Best Way to Run: Learn How to Run the Right Way

The best way to run is about more than just your foot strike. Learn running posture and our favorite drills to improve your running form.

Best Way to Run: Learn How to Run the Right Way

What’s the best way to run? Can you learn how to run the right way?

Running is as natural as breathing, right? Well, not always. Whether you're a seasoned marathoner or a weekend jogger, the quest for the 'perfect' running form is a journey filled with questions and nuances. At The Run Experience, we understand that every runner's stride is as unique as their fingerprint, yet there's a universal craving to run more efficiently, more powerfully, and most importantly, injury-free.

So, how do you run the 'right' way? Is there even such a thing as a one-size-fits-all approach to running? If you've ever caught a glimpse of yourself in a race photo and winced, or if the term 'heel striker' sounds all too familiar, this is where your journey to refining your run begins.

In this guide, we're not just going to talk about foot strikes or the latest trendy running gear. Instead, we'll delve into the holistic essence of running—from the importance of posture to the subtleties of footwork. We'll share practical, easy-to-implement drills that harken back to the days when running was just...running.

Remember those carefree childhood sprints? We're going to help you recapture that natural ease, enhancing your running form with a blend of science, experience, and a touch of nostalgia.

Is There a Best Way to Run?

When it comes to running, it's important to recognize that there is no singular 'best' way to run that suits everyone. Each runner's body is unique, with different strengths, weaknesses, and biomechanics. What works exceptionally well for one person might not be effective for another. This diversity in running styles is not just normal—it's something to be embraced.

While there's no one-size-fits-all technique, there are certainly best practices that all runners can benefit from. These include maintaining a good posture, ensuring proper foot strike, and keeping a balanced stride. However, the application of these principles can vary greatly among individuals. What's essential is to find a balance between following best practices and listening to your body.

In your pursuit of the ideal running form, it's important to steer clear of common mistakes. Overstriding, heel striking with excessive force, or ignoring pain can lead to injuries and setbacks. However, the correction of these mistakes should be adapted to your personal running style and physical capabilities.

Finding the best way for you to run often involves a bit of trial and error. Experimenting with different techniques, adjusting your stride, or even changing your running shoes can all have significant impacts on your comfort and performance. The key is to make these changes gradually and to pay close attention to how your body responds.

Your body is an excellent guide in determining the most suitable running style for you. Pay attention to any signs of discomfort or pain, as these are indicators that something in your current running form might need adjustment. Equally, when a certain style or technique feels good and improves your performance, it's a sign that you're on the right track.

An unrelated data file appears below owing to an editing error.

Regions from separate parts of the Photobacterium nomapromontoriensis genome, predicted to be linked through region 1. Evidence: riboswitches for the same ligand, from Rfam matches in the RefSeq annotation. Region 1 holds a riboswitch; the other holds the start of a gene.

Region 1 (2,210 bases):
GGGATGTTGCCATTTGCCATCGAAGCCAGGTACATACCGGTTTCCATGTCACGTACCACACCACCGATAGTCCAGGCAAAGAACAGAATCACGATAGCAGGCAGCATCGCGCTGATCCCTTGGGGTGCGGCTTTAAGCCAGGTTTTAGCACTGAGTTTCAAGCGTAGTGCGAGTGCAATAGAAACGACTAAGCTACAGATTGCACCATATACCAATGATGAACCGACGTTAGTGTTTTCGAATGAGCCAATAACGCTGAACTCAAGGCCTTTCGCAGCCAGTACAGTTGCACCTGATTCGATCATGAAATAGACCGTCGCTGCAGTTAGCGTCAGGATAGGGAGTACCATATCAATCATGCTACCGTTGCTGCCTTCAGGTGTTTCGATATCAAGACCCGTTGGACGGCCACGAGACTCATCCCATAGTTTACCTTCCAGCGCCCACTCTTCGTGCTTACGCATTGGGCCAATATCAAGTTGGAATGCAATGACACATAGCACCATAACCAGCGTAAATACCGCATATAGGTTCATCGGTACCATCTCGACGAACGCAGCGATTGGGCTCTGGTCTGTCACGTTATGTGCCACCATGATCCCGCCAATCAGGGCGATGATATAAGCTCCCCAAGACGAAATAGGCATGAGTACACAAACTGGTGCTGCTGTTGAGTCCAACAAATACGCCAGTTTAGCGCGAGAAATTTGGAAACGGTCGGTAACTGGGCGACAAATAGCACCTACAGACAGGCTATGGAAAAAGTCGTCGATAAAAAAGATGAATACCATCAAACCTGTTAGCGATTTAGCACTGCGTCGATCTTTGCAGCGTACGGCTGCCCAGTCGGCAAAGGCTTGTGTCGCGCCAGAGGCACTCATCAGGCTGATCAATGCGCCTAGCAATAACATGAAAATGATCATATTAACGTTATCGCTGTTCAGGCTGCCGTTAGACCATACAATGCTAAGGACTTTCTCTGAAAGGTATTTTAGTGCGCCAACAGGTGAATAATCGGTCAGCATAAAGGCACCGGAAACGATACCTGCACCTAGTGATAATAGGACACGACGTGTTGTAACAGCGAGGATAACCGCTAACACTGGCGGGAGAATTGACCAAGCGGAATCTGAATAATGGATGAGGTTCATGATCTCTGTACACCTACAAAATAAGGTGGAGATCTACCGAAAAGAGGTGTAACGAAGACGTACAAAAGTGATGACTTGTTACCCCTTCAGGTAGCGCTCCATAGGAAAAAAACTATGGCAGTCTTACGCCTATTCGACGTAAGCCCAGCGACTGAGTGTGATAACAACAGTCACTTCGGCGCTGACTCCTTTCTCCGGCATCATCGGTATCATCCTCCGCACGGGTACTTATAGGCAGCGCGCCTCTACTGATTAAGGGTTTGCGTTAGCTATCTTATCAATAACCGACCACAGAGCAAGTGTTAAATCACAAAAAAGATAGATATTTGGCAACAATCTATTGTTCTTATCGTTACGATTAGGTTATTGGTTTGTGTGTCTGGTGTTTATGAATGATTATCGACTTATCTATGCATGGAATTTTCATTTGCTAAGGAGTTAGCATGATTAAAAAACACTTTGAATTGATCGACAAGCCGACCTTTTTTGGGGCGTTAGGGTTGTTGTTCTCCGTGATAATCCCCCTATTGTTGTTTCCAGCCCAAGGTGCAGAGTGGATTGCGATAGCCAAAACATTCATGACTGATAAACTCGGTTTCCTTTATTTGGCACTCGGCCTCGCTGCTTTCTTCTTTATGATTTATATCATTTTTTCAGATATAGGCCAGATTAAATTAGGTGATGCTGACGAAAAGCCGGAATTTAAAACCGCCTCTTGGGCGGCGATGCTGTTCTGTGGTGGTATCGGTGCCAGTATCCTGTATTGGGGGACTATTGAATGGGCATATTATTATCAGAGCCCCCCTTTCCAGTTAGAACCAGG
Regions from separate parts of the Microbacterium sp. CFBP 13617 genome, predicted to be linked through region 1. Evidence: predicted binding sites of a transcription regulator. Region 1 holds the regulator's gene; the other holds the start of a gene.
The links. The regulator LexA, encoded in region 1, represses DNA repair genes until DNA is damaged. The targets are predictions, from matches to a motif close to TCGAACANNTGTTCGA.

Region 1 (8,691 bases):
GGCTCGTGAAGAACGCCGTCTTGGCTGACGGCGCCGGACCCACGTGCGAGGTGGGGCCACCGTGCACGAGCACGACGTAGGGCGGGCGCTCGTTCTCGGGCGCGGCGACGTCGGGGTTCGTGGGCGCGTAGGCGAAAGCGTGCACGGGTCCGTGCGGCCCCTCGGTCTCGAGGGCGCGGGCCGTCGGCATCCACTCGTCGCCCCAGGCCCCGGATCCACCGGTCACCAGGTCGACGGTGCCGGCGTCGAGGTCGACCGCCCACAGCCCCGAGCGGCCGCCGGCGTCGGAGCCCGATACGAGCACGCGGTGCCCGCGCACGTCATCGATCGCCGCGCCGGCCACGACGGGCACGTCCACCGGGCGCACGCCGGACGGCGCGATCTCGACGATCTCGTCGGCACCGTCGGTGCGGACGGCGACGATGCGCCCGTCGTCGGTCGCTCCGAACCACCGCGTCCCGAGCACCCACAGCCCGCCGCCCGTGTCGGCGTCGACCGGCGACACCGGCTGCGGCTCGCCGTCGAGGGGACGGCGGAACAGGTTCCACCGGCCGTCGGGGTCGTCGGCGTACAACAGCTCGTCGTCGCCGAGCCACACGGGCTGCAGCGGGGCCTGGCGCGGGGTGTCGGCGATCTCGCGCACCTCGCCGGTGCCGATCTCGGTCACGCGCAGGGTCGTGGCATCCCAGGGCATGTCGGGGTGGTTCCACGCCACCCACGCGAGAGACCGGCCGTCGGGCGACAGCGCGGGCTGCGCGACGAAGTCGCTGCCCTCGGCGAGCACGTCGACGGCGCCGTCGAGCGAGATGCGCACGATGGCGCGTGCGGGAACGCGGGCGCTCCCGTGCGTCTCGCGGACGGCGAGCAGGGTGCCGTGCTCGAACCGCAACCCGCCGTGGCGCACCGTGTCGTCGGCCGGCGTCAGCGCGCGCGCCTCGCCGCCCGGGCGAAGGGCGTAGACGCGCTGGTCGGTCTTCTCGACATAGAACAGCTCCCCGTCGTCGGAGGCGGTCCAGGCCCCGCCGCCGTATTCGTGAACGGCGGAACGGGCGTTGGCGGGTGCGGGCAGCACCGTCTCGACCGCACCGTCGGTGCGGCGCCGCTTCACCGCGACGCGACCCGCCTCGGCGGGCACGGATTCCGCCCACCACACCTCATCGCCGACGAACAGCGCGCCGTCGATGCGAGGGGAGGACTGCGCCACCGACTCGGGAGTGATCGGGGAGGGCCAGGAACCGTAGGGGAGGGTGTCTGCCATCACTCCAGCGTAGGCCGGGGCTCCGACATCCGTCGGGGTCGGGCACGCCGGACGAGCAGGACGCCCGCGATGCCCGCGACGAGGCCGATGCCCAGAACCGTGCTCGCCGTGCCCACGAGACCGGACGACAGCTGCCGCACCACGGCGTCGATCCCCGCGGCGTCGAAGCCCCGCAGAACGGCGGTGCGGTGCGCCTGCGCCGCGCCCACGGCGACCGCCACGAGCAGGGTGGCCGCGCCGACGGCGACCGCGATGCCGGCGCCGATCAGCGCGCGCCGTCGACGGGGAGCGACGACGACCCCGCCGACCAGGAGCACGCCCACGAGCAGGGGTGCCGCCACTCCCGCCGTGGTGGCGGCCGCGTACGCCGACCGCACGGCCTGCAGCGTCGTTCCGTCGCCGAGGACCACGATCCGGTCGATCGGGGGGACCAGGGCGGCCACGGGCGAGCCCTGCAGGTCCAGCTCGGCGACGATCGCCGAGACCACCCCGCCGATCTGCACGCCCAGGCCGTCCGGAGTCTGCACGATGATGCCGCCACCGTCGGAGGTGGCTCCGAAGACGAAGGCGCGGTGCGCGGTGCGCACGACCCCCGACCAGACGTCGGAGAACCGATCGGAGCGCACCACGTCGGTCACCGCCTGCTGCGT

The Correct Way to Run

Making smart alterations to your running form and technique is not a one-and-done process. Starting down the road on the correct way to run means making small changes over longer periods of time. Methodical and sustainable change will bring us back to our natural running abilities and take away the urge to overcomplicate things.

As you read through the following tips and drills, try to keep an image in your head. Visualize yourself running around as a kid. You didn’t think about exactly how your foot was hitting the ground or try to control your arms. Running was natural. Our goal here is to recreate that ease of movement to lead you to better running with some basic cues to help you get there.

Learn From Your Feet

Coach running on sidewalk

It’s a common trend for runners to go straight to changing their foot strike when digging into the correct way to run. Maybe they’ve been told they’re a “heel striker” or they read a book about barefoot running. While it is helpful to know what you’re feet are doing, they’re only one part of the entire running body.

Probably the most well-known description of an incorrect way to run is to be called a “heel striker.” This looks like a runner who may be overstriding and swinging their foot out in front of their body as they run. Then, as their foot hits the ground, it’s the heel that makes contact first.

Landing this way can mean that there is a greater force of impact traveling from your foot, to your knee, to your hips, and up to your lower back. Apply that force over and over again and you might be feeling a bit achy by the end of your run.

The other end of the spectrum is the forefoot strike. This foot strike is for the runner that tends to land on and push off with the ball of their foot while running. Their heel doesn’t really make any contact at all with the ground. The problem here is that the landing impact is now largely absorbed by your forefoot, ankles, and calves. By the end of your run, your calves will likely be super tight and your Achilles complaining from the overuse.

The “Goldilocks” of foot strikes is said to be a midfoot landing. Not too far back, not too far forward. This is considered to be the ideal landing in the correct way to run because it absorbs the impact of your body weight hitting the ground. It also allows for some good spring into the next stride.

Running Correctly Starts With Your Posture

Now, before you go and try to change the way your foot hits the ground, the following drills will help you make improvements to your entire running form, not just your feet.

An easy way to do this is to look at your posture. We’ve heard it a million times that sitting all day and slouching over our phones is doing damage to our health. Our running form doesn’t escape these effects, either.